After four days of fighting near the end of WWII in Europe, on April 20, 1945, Nuremberg fell to the U.S. Army. It was Adolf Hitler’s birthday.

Nuremberg was the Nazis “shrine city,” home to annual Party Rallies in a huge stadium where Hitler announced to cheering masses that Germany would be the rulers of tomorrow’s world.

The stadium’s giant gold-plated swastika was ceremoniously detonated, a Newsreel commentator adding, “The fires of war have purged Germany of Nazi power. Let’s be sure it never again rises from her ashes.”

Nuremberg was also the site from which the Nazi Race Laws were decreed, marking the beginning of the Holocaust. And so, it was befitting that this city would host the world’s first international trial of the Nazi Major War Criminals, the International Military Tribunal or IMT, between 1945-46.

The IMT began as a war crimes trial and then moved on to codify the laws of war and responsibilities of governments to fight wars morally and ethically. Nuremberg has stood as a guidepost in the new world order for more than 75 years but is now under attack.

With the increasing spread of conspiracy theories that glorify Hitler and Nazi Germany on the internet and beyond, young people and teachers need trusted resources that show them the consequences of Nazism as a means of keeping it from repeating.

Courtroom 600 wants students to “Understand the Past. Protect the Future.” Because the past is not gone: the past is the present. Putin’s unlawful war of aggression, and the Israel-Hamas war, have catapulted two Nuremberg indictments into the daily news: “War Crimes” and “Crimes against Humanity.”

Young people today are seeing these terms but don’t understand their origins, or what they mean.

Courtroom 600 teaches students how the victorious Allies sought justice through due process, for men despised as the worst criminals in history. By focusing on the search for justice and accountability, we’ll show students that there was a high price to pay for following an evil ideology.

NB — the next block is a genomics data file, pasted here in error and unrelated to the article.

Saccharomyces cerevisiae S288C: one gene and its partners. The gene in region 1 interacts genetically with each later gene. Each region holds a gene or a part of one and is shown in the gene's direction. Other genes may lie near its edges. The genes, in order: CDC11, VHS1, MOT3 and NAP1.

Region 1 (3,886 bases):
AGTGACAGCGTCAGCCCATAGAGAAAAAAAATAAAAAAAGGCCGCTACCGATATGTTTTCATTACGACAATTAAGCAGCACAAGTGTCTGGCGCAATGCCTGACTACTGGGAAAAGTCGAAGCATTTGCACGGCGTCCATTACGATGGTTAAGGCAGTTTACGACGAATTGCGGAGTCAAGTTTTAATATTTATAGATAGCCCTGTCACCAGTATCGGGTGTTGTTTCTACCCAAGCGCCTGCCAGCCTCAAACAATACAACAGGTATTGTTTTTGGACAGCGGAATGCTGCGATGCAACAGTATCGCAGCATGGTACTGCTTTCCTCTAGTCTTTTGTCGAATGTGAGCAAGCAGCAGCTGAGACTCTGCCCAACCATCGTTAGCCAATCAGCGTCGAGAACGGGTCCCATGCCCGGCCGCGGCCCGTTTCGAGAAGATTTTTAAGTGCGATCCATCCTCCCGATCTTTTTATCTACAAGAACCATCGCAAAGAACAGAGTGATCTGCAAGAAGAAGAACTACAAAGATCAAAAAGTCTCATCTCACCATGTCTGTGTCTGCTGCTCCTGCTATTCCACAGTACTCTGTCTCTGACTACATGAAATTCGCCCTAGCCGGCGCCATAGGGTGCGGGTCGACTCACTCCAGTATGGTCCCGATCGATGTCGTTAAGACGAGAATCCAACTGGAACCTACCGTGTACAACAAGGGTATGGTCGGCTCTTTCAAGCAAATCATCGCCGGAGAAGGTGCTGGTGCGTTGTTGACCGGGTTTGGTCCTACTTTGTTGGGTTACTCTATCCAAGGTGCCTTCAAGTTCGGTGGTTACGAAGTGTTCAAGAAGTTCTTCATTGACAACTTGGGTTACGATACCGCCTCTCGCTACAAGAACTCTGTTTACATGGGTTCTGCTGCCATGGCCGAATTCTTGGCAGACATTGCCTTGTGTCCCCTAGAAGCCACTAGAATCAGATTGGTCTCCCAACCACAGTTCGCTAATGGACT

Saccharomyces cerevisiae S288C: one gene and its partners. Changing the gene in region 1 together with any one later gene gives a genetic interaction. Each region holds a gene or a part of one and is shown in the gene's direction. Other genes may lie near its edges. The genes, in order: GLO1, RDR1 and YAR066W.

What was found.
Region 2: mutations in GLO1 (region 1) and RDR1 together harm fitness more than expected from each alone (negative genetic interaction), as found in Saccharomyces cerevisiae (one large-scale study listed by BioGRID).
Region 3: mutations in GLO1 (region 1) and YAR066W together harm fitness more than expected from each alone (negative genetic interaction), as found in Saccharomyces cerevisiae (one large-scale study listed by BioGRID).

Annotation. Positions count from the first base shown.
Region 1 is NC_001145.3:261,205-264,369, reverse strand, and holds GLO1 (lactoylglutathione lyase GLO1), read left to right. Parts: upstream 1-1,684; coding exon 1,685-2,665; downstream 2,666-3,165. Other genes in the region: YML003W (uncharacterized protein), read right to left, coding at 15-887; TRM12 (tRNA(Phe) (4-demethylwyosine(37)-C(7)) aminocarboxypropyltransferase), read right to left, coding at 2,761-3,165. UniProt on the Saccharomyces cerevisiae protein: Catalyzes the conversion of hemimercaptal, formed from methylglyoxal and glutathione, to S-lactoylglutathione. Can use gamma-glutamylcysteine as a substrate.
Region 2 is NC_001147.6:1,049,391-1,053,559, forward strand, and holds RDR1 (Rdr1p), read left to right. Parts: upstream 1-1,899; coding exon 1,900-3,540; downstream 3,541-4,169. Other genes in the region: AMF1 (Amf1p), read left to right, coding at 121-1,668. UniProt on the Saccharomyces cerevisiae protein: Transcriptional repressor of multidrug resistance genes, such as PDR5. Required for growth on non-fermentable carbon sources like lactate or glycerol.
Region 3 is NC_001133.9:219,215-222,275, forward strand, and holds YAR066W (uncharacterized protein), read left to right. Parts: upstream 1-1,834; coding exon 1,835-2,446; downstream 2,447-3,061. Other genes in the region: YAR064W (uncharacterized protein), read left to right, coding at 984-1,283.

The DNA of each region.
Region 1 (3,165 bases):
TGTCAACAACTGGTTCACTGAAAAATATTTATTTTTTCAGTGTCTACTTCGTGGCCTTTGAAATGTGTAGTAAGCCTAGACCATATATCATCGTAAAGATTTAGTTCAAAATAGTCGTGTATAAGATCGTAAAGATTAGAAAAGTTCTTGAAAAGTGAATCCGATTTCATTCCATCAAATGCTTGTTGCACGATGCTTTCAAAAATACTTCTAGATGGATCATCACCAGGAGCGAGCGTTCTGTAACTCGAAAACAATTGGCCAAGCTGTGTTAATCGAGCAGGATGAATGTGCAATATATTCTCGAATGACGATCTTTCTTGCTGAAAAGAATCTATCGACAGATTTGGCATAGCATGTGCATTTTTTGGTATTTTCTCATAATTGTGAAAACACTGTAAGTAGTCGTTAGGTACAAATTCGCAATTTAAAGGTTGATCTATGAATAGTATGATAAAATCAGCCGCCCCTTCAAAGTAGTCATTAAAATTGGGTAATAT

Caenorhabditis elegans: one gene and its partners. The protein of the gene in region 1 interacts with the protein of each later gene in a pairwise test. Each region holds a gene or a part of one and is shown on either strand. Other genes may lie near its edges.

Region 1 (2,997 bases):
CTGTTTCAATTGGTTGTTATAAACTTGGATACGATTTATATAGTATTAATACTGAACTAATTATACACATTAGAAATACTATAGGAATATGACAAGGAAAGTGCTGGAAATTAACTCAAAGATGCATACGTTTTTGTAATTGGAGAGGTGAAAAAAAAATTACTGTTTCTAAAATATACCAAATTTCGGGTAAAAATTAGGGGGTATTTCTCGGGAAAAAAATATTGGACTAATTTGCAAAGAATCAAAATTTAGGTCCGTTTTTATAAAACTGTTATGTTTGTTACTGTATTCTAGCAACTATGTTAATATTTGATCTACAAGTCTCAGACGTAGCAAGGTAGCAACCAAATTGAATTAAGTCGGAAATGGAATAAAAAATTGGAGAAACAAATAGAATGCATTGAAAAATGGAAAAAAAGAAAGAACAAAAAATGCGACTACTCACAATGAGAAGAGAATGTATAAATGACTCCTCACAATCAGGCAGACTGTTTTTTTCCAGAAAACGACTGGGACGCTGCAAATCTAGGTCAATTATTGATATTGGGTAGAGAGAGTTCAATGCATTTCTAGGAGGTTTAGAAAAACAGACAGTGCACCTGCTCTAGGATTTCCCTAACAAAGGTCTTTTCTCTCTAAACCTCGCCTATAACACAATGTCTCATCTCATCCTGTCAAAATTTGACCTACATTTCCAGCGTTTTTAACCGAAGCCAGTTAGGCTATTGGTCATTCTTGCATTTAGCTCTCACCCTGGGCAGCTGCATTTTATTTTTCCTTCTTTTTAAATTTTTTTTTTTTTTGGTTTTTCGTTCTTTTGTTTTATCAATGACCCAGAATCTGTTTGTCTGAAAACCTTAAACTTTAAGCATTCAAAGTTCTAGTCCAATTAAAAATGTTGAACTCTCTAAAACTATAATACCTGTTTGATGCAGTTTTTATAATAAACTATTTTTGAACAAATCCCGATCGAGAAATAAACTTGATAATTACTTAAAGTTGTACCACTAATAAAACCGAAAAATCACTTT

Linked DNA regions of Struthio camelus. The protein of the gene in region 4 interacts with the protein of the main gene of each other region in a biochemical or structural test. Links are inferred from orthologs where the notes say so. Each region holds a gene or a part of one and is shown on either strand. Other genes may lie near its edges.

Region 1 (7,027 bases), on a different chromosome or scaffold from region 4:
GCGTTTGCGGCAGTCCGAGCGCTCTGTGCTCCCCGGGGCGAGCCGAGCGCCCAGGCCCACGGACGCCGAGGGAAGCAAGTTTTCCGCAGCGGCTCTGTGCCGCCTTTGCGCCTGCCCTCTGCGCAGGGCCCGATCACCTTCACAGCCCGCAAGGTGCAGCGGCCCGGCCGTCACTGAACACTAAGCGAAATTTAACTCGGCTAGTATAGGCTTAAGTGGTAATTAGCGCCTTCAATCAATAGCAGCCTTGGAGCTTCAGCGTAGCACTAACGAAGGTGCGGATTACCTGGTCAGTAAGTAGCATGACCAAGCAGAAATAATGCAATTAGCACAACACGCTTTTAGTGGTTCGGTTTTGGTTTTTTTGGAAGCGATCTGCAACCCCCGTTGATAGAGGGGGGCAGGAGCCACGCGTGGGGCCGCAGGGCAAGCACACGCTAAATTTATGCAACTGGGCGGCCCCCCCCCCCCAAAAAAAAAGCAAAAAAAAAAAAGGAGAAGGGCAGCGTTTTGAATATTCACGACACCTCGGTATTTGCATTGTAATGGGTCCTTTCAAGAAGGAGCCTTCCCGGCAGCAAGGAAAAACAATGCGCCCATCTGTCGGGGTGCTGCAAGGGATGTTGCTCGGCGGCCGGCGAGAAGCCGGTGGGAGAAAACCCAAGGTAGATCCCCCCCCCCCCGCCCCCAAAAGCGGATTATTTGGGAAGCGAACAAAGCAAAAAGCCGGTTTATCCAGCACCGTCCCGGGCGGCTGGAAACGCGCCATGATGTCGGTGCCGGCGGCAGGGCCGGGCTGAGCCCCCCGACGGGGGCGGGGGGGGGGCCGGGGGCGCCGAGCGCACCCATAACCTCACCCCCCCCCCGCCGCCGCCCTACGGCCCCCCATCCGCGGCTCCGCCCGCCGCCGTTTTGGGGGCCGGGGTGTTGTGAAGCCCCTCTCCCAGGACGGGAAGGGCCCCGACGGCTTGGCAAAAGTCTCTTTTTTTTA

Why does the world fail to stop genocide? Who is responsible for stopping war crimes, and how should they be prosecuted?

Educators need resources that make defining events of the Twentieth Century applicable to today’s world.

It’s essential that we bring these trials into classrooms, now. The challenge is, today’s educators don’t have the knowledge to teach Nuremberg. 

Courtroom 600 uses the four indictments at Nuremberg to teach causes and effects of WWII and the Holocaust, in a story-based experience designed to capture the imagination and interest of today’s youth.

“The Four Indictments Modules” are short podcasts that inspire students to question and learn how the past is connected to the present day. Companion photo galleries empower viewers to analyze primary source documents, exclusive artifacts and photos.


The victorious Allies at Nuremberg gave a clear and concise explanation for why the war happened, who was responsible, and who would be held accountable.

Prosecutors charged that Nazi Germany was not a real government but a criminal state intent on making aggressive war to steal other peoples’ lands, enslave and murder them. Three other indictments follow from the first.

In addition to education modules for high schools and global citizens, Courtroom 600’s “Behind the Scenes” virtual museum will preserve the legacy and stories of Nuremberg for generations to come. This 300-image pilot site was developed to honor my father’s service at the IMT.

After losing him in 2015, I inherited his smuggled army documents and memorabilia which no one in the family had seen. My dad never shared his story, but I’ve got it now— along with so many more Nuremberg stories which are fascinating.

Chief Prosecutor Telford Taylor wrote in his memoirs, “Except for the people themselves, the United States Army made the Nuremberg war crimes community. It was the army that proposed Nuremberg as the site of the trial…brought the defendants and witnesses, guarded and safeguarded them…and took care of all necessary logistics of running the trial, feeding, housing and transporting more than 1,000 people in the shattered city of Nuremberg…It was a magnificent feat of construction and management under pressure.”

Guards at Nuremberg had come off the battlefield. Some were given jobs they never trained for, like making copies on a mimeograph machine. They saw firsthand the evidence being presented in court. Many wrote about how the cold hard truth literally changed their lives.

In 1942 Frank Capra produced a series of war films called “Why We Fight” to make sure every soldier knew the causes of WWII. Americans thought the war was an ocean away, so why should we send our boys over there?  That question is being asked by many in America today.

We answer that question through the power of story, and we will teach next generations to protect democracy and peace.

This is why we fight.